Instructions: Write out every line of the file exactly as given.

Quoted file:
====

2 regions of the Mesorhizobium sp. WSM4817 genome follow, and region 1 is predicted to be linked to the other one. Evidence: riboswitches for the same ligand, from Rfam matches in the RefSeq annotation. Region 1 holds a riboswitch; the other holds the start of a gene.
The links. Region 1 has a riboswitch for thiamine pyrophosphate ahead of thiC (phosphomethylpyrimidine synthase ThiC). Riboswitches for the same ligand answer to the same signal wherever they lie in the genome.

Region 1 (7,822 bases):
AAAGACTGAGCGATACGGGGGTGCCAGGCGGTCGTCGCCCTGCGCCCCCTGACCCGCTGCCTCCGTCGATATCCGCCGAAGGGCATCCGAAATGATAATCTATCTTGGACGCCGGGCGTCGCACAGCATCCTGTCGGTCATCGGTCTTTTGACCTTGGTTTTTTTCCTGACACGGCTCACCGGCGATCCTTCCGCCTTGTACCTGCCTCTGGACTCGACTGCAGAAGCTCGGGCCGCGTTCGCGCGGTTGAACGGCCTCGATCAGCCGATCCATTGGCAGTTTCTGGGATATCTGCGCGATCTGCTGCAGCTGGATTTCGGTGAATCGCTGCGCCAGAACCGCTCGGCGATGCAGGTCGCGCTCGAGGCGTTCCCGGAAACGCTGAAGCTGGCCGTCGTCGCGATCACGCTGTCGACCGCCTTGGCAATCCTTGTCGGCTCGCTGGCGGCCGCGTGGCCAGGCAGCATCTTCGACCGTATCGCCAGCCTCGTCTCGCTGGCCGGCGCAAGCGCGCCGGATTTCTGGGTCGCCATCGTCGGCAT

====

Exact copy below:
2 regions of the Mesorhizobium sp. WSM4817 genome follow, and region 1 is predicted to be linked to the other one. Evidence: riboswitches for the same ligand, from Rfam matches in the RefSeq annotation. Region 1 holds a riboswitch; the other holds the start of a gene.
The links. Region 1 has a riboswitch for thiamine pyrophosphate ahead of thiC (phosphomethylpyrimidine synthase ThiC). Riboswitches for the same ligand answer to the same signal wherever they lie in the genome.

Region 1 (7,822 bases):
AAAGACTGAGCGATACGGGGGTGCCAGGCGGTCGTCGCCCTGCGCCCCCTGACCCGCTGCCTCCGTCGATATCCGCCGAAGGGCATCCGAAATGATAATCTATCTTGGACGCCGGGCGTCGCACAGCATCCTGTCGGTCATCGGTCTTTTGACCTTGGTTTTTTTCCTGACACGGCTCACCGGCGATCCTTCCGCCTTGTACCTGCCTCTGGACTCGACTGCAGAAGCTCGGGCCGCGTTCGCGCGGTTGAACGGCCTCGATCAGCCGATCCATTGGCAGTTTCTGGGATATCTGCGCGATCTGCTGCAGCTGGATTTCGGTGAATCGCTGCGCCAGAACCGCTCGGCGATGCAGGTCGCGCTCGAGGCGTTCCCGGAAACGCTGAAGCTGGCCGTCGTCGCGATCACGCTGTCGACCGCCTTGGCAATCCTTGTCGGCTCGCTGGCGGCCGCGTGGCCAGGCAGCATCTTCGACCGTATCGCCAGCCTCGTCTCGCTGGCCGGCGCAAGCGCGCCGGATTTCTGGGTCGCCATCGTCGGCAT